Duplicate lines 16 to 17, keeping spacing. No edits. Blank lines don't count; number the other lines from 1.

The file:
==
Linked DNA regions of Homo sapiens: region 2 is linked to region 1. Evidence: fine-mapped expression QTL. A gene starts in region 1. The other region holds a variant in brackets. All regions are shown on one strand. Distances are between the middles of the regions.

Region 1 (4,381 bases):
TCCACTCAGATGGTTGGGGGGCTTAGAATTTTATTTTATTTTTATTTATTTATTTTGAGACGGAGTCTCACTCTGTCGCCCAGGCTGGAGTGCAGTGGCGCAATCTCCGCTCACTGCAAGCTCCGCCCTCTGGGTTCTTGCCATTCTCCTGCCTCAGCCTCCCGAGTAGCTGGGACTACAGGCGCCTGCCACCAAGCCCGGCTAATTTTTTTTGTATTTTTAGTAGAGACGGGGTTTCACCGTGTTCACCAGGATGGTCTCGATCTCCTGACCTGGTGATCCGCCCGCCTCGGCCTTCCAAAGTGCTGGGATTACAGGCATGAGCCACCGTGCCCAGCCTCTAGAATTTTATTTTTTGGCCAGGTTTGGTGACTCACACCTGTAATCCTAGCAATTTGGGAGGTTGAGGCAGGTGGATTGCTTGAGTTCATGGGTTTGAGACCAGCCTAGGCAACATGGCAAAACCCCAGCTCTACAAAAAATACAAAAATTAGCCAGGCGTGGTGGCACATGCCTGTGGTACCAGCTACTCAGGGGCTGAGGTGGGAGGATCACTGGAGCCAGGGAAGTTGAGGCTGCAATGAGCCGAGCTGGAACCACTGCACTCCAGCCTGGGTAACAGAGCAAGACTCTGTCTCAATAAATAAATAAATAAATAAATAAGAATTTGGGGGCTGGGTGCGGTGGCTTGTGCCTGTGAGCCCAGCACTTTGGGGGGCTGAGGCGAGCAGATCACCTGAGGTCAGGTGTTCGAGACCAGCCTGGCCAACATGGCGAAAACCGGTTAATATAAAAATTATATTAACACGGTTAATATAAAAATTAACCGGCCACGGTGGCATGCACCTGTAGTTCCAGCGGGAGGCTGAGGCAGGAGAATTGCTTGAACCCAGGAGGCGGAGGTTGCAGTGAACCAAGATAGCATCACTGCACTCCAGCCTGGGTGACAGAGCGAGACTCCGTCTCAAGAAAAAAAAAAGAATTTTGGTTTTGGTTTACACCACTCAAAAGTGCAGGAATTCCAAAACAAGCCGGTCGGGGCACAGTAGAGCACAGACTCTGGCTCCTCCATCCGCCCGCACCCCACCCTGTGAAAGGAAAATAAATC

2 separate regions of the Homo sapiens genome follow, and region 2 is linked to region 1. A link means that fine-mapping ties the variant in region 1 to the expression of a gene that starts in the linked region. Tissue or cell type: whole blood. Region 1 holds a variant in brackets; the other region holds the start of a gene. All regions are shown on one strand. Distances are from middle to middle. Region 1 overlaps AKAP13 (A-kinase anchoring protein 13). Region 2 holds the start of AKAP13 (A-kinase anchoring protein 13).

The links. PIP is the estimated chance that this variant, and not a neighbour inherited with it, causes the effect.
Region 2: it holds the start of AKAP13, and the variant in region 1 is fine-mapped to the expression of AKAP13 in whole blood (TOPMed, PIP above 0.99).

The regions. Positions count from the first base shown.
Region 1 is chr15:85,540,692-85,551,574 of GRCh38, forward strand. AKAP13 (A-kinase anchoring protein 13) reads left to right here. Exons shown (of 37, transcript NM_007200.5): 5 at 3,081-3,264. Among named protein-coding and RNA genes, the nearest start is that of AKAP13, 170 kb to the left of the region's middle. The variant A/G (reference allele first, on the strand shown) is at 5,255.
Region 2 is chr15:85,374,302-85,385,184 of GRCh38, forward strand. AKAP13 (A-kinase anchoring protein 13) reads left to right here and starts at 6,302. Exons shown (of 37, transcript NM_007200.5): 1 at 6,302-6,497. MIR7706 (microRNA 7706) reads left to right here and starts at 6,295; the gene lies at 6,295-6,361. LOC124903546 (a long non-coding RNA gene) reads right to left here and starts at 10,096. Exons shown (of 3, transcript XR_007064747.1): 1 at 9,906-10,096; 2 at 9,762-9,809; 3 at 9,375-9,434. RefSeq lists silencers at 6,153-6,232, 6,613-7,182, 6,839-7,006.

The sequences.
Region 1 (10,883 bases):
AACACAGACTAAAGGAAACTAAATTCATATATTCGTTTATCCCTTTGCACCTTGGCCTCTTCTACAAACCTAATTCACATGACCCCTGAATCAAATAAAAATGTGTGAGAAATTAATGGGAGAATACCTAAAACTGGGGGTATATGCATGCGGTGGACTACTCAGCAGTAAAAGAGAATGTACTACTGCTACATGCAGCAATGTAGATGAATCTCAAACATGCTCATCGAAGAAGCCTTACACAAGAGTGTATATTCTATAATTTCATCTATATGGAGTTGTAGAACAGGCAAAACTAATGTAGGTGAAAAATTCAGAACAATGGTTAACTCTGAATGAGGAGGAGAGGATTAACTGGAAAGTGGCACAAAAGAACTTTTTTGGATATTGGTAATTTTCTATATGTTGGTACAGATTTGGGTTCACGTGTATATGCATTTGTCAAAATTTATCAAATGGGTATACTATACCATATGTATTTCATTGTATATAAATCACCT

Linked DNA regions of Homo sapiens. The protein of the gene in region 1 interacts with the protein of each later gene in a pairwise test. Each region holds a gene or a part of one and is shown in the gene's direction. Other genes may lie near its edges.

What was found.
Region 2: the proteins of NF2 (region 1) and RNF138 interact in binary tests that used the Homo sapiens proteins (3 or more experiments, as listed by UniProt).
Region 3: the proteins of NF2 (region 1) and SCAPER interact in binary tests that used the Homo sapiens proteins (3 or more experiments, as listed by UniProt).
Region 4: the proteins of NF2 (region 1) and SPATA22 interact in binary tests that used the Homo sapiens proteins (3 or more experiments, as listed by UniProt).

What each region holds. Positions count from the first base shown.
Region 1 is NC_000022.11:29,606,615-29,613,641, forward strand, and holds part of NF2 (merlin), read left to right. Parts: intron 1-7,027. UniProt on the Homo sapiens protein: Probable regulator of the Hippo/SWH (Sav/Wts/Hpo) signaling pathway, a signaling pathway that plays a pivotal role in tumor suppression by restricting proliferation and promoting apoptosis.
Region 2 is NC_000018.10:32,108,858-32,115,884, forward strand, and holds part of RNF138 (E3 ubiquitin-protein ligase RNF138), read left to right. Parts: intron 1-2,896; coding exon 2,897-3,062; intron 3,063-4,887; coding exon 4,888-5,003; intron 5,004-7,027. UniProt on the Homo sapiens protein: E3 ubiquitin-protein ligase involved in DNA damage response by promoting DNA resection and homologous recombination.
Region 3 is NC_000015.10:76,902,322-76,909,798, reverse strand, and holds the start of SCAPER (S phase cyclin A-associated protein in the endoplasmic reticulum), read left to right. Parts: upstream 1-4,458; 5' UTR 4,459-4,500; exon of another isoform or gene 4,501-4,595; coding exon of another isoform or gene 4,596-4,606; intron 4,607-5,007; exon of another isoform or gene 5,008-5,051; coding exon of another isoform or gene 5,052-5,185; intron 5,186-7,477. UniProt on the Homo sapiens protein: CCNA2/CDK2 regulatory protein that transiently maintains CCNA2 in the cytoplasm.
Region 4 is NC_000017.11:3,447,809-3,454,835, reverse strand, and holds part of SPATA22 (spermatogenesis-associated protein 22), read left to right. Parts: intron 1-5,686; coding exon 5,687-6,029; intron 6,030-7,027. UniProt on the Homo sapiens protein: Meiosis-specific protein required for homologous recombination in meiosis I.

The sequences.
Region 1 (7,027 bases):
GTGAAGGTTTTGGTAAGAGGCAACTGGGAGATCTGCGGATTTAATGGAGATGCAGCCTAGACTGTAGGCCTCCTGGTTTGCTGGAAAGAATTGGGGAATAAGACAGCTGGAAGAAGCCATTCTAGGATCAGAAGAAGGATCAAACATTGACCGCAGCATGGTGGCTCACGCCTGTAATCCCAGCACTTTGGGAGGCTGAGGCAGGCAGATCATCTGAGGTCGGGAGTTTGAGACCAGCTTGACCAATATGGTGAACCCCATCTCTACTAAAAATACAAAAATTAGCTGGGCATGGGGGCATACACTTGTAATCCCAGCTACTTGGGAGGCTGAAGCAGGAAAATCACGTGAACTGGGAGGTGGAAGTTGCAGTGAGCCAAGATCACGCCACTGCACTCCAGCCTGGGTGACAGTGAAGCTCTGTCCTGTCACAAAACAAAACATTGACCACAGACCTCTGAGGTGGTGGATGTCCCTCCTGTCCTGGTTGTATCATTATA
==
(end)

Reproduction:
Region 3: the proteins of NF2 (region 1) and SCAPER interact in binary tests that used the Homo sapiens proteins (3 or more experiments, as listed by UniProt).
Region 4: the proteins of NF2 (region 1) and SPATA22 interact in binary tests that used the Homo sapiens proteins (3 or more experiments, as listed by UniProt).